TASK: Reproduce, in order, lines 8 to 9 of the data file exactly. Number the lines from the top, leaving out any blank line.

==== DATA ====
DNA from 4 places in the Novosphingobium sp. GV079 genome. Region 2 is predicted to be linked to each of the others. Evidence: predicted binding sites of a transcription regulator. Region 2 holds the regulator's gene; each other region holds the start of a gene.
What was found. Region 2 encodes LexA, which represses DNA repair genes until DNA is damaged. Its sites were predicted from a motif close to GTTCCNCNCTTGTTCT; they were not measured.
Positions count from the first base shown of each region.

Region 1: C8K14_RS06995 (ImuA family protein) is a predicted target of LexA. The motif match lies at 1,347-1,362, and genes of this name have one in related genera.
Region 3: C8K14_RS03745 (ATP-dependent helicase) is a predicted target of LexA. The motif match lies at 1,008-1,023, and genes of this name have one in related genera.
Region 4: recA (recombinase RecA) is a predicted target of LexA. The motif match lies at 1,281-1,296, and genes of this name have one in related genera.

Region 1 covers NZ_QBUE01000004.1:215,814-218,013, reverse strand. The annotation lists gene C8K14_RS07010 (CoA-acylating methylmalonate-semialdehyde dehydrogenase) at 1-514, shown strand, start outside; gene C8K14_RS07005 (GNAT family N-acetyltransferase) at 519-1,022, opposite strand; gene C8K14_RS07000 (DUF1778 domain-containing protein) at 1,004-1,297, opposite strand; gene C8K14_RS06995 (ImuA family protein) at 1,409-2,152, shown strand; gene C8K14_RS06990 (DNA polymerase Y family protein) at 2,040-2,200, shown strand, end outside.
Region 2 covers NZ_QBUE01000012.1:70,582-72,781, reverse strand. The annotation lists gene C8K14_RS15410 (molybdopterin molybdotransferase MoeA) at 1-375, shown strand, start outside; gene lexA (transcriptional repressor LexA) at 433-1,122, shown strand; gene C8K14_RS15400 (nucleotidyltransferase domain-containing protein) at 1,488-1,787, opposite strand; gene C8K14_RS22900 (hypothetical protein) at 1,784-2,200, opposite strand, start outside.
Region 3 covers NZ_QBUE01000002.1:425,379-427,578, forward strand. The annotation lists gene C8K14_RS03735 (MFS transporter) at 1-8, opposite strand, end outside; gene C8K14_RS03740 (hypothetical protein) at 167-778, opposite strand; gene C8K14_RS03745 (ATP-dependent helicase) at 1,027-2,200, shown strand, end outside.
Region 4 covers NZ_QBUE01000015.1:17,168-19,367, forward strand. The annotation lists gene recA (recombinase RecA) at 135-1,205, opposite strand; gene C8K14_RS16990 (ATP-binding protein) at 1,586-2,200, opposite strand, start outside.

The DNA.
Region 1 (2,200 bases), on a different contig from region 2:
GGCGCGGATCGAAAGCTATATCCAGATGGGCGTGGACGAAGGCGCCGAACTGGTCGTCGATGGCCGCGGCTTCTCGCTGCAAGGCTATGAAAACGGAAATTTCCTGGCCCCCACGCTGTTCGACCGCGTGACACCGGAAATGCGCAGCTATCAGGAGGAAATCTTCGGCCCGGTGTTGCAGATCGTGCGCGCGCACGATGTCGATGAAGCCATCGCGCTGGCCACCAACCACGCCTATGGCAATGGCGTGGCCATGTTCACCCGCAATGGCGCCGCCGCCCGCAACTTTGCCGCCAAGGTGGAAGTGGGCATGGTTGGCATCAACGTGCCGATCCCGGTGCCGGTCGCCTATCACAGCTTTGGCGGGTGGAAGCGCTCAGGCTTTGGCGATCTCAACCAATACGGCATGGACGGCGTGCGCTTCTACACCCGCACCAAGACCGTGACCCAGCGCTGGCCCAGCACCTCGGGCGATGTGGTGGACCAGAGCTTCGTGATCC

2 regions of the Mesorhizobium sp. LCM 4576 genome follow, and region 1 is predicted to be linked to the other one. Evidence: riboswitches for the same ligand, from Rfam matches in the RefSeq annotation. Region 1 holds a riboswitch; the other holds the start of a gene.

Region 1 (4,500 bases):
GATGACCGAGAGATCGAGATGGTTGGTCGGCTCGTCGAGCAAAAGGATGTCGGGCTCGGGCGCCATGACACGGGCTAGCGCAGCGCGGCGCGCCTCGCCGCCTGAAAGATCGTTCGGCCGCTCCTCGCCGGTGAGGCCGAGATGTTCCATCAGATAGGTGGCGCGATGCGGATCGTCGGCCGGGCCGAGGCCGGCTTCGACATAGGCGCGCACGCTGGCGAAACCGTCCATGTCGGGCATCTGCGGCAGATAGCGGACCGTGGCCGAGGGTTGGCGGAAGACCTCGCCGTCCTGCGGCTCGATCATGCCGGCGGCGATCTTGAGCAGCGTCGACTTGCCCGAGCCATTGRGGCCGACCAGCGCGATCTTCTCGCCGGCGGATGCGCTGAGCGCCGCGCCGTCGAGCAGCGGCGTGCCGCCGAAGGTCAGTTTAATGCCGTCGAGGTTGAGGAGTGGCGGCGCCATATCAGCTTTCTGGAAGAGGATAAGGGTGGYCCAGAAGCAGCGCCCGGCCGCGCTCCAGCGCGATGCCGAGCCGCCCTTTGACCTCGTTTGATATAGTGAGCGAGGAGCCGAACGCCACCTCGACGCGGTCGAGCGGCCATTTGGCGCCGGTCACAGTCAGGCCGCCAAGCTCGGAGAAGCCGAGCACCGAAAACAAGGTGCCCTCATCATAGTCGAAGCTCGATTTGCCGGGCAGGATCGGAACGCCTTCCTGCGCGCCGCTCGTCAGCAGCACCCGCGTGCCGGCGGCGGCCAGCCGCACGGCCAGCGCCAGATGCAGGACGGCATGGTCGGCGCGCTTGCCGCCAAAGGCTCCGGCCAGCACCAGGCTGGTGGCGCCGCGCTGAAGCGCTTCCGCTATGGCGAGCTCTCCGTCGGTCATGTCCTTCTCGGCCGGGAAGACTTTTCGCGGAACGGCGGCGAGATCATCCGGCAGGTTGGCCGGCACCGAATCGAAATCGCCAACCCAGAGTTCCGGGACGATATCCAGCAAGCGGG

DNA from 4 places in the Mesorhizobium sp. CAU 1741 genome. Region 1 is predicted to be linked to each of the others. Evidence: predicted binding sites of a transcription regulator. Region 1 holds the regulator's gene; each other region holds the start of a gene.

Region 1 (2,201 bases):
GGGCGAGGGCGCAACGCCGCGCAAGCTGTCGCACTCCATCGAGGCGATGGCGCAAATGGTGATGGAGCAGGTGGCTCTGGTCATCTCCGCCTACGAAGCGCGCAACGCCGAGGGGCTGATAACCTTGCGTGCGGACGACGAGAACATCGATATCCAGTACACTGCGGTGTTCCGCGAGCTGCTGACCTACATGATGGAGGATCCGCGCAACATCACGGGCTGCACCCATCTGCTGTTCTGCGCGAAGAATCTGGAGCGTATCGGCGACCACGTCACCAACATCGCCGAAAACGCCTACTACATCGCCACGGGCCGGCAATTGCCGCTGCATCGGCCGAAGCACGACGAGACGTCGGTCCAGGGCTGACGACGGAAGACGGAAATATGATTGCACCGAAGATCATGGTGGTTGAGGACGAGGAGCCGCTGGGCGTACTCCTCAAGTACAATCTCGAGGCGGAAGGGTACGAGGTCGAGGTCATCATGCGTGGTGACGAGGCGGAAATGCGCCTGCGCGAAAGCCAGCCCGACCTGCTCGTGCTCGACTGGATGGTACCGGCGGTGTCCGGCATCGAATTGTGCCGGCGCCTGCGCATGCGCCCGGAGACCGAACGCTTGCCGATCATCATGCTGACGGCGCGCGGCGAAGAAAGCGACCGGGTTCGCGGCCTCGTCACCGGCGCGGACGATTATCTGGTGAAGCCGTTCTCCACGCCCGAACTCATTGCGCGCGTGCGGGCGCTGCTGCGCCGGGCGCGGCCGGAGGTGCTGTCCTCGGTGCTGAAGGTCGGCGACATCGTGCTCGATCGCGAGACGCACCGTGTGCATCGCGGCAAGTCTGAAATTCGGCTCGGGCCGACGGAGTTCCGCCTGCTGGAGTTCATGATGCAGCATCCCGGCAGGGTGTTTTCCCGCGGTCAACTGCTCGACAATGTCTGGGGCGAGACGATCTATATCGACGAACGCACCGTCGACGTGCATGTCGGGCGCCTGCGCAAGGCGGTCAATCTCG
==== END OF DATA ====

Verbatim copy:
Region 2 covers NZ_QBUE01000012.1:70,582-72,781, reverse strand. The annotation lists gene C8K14_RS15410 (molybdopterin molybdotransferase MoeA) at 1-375, shown strand, start outside; gene lexA (transcriptional repressor LexA) at 433-1,122, shown strand; gene C8K14_RS15400 (nucleotidyltransferase domain-containing protein) at 1,488-1,787, opposite strand; gene C8K14_RS22900 (hypothetical protein) at 1,784-2,200, opposite strand, start outside.
Region 3 covers NZ_QBUE01000002.1:425,379-427,578, forward strand. The annotation lists gene C8K14_RS03735 (MFS transporter) at 1-8, opposite strand, end outside; gene C8K14_RS03740 (hypothetical protein) at 167-778, opposite strand; gene C8K14_RS03745 (ATP-dependent helicase) at 1,027-2,200, shown strand, end outside.